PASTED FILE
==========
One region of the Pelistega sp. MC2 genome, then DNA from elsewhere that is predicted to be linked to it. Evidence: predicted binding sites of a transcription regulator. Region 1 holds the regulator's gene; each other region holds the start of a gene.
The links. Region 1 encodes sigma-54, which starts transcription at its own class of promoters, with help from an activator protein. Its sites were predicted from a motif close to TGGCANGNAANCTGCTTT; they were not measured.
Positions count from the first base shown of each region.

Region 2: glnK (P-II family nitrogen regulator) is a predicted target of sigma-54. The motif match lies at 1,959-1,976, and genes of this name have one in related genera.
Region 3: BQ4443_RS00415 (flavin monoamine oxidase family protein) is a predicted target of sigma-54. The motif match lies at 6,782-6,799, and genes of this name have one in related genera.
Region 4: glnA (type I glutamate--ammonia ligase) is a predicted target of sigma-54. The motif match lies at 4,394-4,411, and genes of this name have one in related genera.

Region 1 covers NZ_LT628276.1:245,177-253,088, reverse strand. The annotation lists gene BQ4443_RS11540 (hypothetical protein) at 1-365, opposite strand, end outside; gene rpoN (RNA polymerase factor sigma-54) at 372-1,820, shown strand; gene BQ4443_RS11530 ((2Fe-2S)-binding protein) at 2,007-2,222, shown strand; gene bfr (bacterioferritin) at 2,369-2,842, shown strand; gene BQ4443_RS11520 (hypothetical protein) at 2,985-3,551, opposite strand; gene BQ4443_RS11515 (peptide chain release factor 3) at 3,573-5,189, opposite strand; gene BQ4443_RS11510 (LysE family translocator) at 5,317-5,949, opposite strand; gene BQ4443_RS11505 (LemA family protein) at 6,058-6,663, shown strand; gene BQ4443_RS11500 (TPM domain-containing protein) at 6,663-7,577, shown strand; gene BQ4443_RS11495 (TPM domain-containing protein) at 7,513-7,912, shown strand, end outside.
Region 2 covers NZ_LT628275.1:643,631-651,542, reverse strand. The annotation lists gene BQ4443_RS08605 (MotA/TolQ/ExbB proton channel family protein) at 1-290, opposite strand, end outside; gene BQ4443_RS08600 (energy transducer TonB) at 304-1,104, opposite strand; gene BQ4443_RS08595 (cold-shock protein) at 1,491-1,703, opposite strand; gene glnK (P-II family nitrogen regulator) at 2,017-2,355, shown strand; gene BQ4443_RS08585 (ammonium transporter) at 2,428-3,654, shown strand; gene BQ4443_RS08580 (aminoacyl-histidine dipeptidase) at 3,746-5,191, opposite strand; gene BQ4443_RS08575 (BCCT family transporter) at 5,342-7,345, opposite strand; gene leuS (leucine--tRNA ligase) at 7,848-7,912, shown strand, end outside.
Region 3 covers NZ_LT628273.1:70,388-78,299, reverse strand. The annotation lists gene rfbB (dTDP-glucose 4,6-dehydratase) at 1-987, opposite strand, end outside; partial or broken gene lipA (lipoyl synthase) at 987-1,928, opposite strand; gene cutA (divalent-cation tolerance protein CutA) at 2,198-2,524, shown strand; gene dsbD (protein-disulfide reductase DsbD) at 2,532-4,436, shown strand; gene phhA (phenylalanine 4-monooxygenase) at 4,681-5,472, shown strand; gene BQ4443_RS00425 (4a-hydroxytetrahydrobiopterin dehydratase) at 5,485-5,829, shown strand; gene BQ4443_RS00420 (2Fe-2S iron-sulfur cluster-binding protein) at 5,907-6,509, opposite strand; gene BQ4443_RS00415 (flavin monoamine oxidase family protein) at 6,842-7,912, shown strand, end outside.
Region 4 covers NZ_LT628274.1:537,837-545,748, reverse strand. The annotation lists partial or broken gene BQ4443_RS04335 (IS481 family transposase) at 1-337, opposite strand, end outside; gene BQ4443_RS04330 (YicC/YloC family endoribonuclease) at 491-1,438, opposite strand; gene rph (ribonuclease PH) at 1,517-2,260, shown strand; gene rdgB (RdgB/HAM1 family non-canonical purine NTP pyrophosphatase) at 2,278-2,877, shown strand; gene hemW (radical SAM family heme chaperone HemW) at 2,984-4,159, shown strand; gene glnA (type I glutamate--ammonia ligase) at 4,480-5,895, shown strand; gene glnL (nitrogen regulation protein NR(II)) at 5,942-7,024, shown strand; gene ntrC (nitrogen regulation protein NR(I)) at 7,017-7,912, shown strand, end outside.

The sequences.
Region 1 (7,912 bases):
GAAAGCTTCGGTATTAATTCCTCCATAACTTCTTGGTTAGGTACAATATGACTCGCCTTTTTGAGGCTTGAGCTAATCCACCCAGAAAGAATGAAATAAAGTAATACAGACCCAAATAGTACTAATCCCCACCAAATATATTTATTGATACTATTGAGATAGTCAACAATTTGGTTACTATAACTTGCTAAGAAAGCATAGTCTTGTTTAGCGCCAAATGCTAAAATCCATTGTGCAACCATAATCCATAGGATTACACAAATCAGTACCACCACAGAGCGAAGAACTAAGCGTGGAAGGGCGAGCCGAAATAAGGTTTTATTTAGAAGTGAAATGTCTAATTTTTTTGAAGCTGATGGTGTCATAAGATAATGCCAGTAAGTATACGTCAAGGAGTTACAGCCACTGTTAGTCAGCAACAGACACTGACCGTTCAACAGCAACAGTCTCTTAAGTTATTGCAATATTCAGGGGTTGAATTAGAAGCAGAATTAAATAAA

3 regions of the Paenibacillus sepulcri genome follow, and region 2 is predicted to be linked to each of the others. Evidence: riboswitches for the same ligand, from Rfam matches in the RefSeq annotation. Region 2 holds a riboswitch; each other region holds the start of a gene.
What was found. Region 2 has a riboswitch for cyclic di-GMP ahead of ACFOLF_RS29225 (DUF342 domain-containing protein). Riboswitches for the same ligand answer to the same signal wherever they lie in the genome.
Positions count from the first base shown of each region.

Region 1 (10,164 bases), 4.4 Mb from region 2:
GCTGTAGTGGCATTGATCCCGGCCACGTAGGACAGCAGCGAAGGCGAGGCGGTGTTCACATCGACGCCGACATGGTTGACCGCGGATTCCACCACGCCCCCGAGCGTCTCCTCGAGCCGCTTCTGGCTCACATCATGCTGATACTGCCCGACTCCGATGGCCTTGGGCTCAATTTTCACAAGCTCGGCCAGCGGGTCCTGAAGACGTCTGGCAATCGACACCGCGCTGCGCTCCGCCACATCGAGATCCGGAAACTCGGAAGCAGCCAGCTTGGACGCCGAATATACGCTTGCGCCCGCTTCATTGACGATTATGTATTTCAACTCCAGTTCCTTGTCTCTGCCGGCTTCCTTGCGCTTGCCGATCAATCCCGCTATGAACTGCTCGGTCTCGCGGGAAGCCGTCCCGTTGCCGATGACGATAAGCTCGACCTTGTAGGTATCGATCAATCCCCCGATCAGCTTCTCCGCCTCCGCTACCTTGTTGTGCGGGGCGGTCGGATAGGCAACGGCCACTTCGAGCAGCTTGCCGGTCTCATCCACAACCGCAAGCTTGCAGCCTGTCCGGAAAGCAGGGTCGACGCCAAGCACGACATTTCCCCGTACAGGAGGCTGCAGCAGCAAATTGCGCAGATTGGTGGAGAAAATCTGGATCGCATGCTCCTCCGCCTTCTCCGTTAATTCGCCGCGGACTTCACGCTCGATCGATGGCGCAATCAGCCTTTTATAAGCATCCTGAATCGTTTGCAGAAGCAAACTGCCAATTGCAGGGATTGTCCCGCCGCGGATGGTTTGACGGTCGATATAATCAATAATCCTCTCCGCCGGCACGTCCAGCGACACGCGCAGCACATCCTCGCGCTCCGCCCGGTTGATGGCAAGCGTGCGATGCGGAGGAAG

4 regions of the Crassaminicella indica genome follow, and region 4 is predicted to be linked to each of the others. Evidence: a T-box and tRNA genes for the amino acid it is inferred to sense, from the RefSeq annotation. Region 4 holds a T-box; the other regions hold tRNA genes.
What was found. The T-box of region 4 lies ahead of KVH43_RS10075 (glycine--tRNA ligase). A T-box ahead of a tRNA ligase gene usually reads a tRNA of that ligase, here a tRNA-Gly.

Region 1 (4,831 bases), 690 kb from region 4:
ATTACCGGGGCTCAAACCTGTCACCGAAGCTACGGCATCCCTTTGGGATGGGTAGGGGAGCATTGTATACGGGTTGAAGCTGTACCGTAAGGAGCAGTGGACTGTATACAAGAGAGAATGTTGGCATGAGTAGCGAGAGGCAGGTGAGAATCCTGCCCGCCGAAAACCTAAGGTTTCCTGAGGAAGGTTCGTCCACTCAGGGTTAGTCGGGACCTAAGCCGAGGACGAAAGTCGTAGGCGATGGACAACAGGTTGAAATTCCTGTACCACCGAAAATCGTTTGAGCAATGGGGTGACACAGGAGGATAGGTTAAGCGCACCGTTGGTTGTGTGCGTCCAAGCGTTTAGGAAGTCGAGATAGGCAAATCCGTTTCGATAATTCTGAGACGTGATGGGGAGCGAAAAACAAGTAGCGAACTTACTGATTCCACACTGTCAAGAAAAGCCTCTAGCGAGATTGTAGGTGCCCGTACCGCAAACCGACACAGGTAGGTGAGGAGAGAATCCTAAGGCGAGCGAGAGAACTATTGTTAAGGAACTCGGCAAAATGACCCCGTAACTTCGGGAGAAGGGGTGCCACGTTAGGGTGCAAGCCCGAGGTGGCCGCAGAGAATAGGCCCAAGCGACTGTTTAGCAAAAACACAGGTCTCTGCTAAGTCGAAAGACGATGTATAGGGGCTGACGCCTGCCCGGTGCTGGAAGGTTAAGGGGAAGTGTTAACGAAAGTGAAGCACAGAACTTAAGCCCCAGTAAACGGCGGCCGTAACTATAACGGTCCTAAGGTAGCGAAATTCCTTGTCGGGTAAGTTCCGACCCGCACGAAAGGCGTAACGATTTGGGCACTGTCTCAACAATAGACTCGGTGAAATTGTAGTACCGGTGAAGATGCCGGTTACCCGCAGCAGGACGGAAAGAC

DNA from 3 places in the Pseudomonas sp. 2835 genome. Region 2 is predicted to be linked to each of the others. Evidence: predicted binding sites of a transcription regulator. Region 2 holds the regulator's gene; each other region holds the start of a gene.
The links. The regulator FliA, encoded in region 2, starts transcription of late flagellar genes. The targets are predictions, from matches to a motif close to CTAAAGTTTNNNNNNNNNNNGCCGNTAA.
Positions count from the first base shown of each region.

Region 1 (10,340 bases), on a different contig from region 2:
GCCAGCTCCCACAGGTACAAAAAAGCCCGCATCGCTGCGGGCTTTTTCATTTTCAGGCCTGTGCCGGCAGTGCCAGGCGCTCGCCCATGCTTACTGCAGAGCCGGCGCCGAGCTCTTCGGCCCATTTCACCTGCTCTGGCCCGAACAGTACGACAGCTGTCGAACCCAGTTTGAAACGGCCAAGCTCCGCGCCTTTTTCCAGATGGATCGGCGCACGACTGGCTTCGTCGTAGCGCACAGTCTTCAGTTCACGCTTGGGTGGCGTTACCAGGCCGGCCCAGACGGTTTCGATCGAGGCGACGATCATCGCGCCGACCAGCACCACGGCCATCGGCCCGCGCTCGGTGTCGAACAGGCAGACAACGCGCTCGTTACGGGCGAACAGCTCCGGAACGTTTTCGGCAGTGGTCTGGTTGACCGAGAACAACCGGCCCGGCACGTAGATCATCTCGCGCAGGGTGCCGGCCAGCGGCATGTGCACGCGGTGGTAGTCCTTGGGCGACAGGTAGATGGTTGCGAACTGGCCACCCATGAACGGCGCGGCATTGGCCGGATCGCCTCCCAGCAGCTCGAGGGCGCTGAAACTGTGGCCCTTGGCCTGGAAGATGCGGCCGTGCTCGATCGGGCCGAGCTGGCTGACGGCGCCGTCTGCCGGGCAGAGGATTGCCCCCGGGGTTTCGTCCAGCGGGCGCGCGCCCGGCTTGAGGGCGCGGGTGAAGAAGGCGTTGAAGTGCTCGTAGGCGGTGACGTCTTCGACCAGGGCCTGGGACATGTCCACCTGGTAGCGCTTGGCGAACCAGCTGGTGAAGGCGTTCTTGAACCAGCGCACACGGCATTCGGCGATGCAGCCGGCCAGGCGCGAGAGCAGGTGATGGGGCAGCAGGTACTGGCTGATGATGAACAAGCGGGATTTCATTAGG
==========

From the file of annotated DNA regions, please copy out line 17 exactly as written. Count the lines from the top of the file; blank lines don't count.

Region 1 (10,164 bases), 4.4 Mb from region 2: